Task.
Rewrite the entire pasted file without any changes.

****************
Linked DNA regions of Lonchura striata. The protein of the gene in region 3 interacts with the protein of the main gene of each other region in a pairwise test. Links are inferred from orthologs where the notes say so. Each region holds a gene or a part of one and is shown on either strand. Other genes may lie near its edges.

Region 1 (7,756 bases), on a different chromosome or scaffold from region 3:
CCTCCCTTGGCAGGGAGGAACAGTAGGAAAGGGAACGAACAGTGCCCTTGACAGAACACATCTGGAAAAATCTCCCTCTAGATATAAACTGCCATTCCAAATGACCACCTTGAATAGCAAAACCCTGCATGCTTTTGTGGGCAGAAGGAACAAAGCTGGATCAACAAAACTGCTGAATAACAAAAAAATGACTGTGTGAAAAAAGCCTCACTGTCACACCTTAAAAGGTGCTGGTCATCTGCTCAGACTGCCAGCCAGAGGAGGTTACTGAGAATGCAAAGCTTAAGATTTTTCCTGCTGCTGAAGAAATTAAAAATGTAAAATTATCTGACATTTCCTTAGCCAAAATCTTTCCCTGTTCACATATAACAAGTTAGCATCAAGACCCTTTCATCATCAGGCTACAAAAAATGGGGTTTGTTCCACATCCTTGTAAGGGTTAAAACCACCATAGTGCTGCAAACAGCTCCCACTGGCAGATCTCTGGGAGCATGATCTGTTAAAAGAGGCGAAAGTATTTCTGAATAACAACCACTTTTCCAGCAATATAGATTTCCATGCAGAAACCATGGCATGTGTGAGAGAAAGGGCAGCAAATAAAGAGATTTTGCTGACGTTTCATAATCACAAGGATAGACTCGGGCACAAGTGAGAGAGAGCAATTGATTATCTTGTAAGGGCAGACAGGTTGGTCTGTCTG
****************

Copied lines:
Linked DNA regions of Lonchura striata. The protein of the gene in region 3 interacts with the protein of the main gene of each other region in a pairwise test. Links are inferred from orthologs where the notes say so. Each region holds a gene or a part of one and is shown on either strand. Other genes may lie near its edges.

Region 1 (7,756 bases), on a different chromosome or scaffold from region 3:
CCTCCCTTGGCAGGGAGGAACAGTAGGAAAGGGAACGAACAGTGCCCTTGACAGAACACATCTGGAAAAATCTCCCTCTAGATATAAACTGCCATTCCAAATGACCACCTTGAATAGCAAAACCCTGCATGCTTTTGTGGGCAGAAGGAACAAAGCTGGATCAACAAAACTGCTGAATAACAAAAAAATGACTGTGTGAAAAAAGCCTCACTGTCACACCTTAAAAGGTGCTGGTCATCTGCTCAGACTGCCAGCCAGAGGAGGTTACTGAGAATGCAAAGCTTAAGATTTTTCCTGCTGCTGAAGAAATTAAAAATGTAAAATTATCTGACATTTCCTTAGCCAAAATCTTTCCCTGTTCACATATAACAAGTTAGCATCAAGACCCTTTCATCATCAGGCTACAAAAAATGGGGTTTGTTCCACATCCTTGTAAGGGTTAAAACCACCATAGTGCTGCAAACAGCTCCCACTGGCAGATCTCTGGGAGCATGATCTGTTAAAAGAGGCGAAAGTATTTCTGAATAACAACCACTTTTCCAGCAATATAGATTTCCATGCAGAAACCATGGCATGTGTGAGAGAAAGGGCAGCAAATAAAGAGATTTTGCTGACGTTTCATAATCACAAGGATAGACTCGGGCACAAGTGAGAGAGAGCAATTGATTATCTTGTAAGGGCAGACAGGTTGGTCTGTCTG